Foreign & Documentary Films in Theaters and DVD/Home Video ">
Reviews of Recent Independent, Foreign, & Documentary Films in Theaters and DVD/Home Video
THE SOCIAL NETWORK
What is there left to say about The Social Network, David Fincherís Rashomon tale about the birth of the most popular website and social media tool ever created? The film has been dissected by every blogger and film critic in existence. Thereís been more forensics on this movie than on any season of CSI.
From Aaron Sorkinís script (outstanding) to Jesse Eisenbergís deadpan performance (under appreciated), the film has been picked apart more than any other movie in recent memory. As the New York Timesí A.O. Scott pointed out, The Social Network has undergone all this scrutiny exactly like that other much-hyped film which came out earlier this summer, Inception. Both films were the subject of endless articles and blog entrees, much of it days and weeks before the movie even came out. As of now, a small number of people have seen the film, including the crowd who recently attended the opening night of the New York Film Festival. The word on the street is that itísÖ surprise! a good movie. Yep, and thatís just what it is. Okay, but is there more to it? Thatís harder to say. Itís not quite the life-altering classic that itís purported to be. Itís just a really taut, smartly written suspense film that will appeal to a great cross-section of our country. Sort of like the population that uses Facebook.
The story of The Social Network, for the two or three people that still arenít aware, is about Mark Zuckerberg, the 19-year-old Harvard student who invented Facebookóor The Facebook as it was originally calledóin a late night tear after being romantically rejected by Erica (Rooney Mara), a lovely Boston University girl with infinitely more social graces. Sullen Mark returns to his dorm room, cracks into a six-pack, and goes on to write a code for an interactive chick scoring system, a website that will ultimately become the titular social network.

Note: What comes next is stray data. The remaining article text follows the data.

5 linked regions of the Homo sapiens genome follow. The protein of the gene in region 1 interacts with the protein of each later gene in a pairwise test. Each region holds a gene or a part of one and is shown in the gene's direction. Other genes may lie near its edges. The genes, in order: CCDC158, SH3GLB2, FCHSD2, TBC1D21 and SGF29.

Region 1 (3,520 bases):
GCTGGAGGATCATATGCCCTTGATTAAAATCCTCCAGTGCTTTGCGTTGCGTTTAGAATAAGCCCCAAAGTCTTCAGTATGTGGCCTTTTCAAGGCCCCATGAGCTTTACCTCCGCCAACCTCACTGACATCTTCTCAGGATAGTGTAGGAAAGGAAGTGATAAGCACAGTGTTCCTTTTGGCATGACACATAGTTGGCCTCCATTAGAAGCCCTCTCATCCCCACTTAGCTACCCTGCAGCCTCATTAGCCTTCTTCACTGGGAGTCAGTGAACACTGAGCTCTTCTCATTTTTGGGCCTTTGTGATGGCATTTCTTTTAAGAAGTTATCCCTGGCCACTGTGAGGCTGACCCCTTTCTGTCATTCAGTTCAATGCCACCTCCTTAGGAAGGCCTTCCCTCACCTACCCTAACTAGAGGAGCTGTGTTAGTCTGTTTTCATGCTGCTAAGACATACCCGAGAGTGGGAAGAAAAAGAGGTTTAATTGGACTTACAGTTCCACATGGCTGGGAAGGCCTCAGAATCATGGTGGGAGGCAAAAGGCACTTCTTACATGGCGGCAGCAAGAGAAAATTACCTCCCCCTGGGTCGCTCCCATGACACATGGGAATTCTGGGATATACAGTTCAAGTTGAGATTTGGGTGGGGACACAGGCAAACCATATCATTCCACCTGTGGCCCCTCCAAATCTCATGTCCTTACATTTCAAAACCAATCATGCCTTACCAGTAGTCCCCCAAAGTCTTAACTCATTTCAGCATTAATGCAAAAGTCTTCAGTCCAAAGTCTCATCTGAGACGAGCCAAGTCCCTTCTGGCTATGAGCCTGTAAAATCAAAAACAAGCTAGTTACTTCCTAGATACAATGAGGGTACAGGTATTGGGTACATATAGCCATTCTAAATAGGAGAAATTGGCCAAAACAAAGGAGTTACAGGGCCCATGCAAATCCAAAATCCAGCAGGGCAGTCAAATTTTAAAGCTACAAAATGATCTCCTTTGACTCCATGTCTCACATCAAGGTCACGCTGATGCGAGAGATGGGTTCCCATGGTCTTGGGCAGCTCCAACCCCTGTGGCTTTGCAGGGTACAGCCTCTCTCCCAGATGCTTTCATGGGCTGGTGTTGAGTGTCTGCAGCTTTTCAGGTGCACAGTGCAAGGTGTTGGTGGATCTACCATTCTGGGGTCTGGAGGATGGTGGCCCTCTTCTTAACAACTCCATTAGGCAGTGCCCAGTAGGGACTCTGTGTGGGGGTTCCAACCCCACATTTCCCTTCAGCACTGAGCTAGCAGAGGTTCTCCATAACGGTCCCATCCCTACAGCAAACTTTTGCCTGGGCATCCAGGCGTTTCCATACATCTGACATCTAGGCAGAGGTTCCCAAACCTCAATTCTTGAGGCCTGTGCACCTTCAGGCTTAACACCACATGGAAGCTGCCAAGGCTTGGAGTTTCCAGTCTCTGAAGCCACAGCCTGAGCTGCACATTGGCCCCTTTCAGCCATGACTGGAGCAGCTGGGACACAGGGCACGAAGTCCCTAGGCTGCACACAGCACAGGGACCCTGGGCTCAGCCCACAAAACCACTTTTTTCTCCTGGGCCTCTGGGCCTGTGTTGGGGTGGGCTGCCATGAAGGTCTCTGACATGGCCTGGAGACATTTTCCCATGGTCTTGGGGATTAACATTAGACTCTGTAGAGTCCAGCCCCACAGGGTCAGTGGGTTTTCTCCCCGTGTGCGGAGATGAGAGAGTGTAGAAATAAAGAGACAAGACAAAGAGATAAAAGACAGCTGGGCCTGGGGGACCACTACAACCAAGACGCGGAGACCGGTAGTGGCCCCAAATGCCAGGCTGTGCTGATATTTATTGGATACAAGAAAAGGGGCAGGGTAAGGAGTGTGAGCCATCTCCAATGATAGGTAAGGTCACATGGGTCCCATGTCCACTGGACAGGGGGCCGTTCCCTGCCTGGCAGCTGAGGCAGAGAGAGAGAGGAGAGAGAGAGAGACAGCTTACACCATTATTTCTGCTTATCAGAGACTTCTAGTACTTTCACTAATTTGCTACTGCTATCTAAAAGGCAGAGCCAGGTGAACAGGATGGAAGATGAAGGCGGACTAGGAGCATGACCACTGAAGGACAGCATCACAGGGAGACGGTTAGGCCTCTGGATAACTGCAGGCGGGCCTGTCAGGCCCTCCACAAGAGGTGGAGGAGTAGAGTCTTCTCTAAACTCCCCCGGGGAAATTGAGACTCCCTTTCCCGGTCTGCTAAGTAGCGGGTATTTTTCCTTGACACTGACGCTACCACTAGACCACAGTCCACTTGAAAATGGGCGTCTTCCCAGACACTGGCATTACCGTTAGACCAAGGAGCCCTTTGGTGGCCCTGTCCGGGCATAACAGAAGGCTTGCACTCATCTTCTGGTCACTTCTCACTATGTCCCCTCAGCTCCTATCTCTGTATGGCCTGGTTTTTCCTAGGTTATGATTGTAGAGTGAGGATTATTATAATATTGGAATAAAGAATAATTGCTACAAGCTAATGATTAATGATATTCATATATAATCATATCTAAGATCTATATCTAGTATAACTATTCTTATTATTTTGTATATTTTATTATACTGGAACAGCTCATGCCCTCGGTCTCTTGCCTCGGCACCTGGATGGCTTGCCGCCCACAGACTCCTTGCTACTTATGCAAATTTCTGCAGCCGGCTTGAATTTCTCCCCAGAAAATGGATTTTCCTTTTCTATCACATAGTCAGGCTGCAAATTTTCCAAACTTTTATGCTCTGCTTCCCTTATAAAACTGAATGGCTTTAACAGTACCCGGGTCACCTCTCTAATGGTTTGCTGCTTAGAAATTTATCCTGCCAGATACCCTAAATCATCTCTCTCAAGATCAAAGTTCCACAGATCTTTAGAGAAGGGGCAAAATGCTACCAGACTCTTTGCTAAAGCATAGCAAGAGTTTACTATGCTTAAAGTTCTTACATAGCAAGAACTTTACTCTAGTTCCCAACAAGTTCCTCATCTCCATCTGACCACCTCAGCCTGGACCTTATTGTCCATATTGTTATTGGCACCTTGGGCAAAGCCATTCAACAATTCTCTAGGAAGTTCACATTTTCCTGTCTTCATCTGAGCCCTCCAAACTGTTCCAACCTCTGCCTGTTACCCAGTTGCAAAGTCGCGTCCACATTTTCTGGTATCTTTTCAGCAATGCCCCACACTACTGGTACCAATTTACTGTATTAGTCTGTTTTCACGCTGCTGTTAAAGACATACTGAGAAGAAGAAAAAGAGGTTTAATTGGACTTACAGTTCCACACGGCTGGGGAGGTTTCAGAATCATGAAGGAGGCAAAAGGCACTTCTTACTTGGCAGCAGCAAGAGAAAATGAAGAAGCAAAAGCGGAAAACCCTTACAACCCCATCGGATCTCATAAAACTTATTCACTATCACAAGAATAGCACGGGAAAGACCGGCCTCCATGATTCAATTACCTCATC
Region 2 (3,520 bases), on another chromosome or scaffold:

The problem develops a bit later as Zuckerberg refines the site, doubtlessly aided by such fellow students as the Winklevoss brothers and their partner Divya Narendra (Max Minghella). The brothers are twins and, thanks to some excellent CGI, both are played by the actor Armie Hammer. They are among those Ivy League Greek Gods who are part of a tradition of elitist and exclusive institutions (in fact, they train for the Olympics in crewing). In other words, they are just the kind of people Zuckerberg and his other motley (read: Jewish) friends will never feel accepted by. So when they approach him about developing a dating site for those with Harvard e-mail accounts, a bell goes off in Markís head just as his resentment swells. Zuckerberg agrees, but he puts them off until he creates the first iteration of Facebook. Feeling like he ripped off their idea, the brothers end up taking him to court. Another to sue him is his former CFO and best friend Eduardo Saverin (especially well performed by Andrew Garfield, the new Spiderman). The only one who doesnít is Sean Parker, a latter-day business partner. As played by Justin Timberlake, Parker, the young wunderkind who invented Napster, is all charisma and talk, who somehow manages to dazzle the otherwise untrusting Zuckerberg.
Flashbacks going back to 2003 reveal the various versions of what may or may not have happened regarding the siteís creation and the subsequent fallout. And this is a major point of the film. The actual truth is, to a great extent, beside the point. Itís about the telling of stories and the creating of your own truth. Like a Facebook profile, the truth is what you make of it. Thatís certainly a topic of concern in todayís culture and one dealt with in another recent controversial film, Catfish. You can use a tool like Facebook to completely reinvent yourselfóthe self you would best like to put out into the universe. Your own virtual avatar, so to speak. Itís what we do every day, whether we are on a first date, sending out a resume, or going through a courtroom deposition. Facebook just gives one the additional advantage of anonymity.
The Social Network is a movie that will hit many nerves, not so
much because of its dramatic heft but more so because we, the
moviegoing publicÖ we, the Facebook Nation, are looking desperately for
ways, to borrow a phrase from E.M. Forster, to only connect.
The problem is you canít honestly do it without shutting down,
unplugging, and going off the grid. One needs to look another in the
eyes to actually relate. There may not be a million dollars in it but
the result in connecting? Priceless.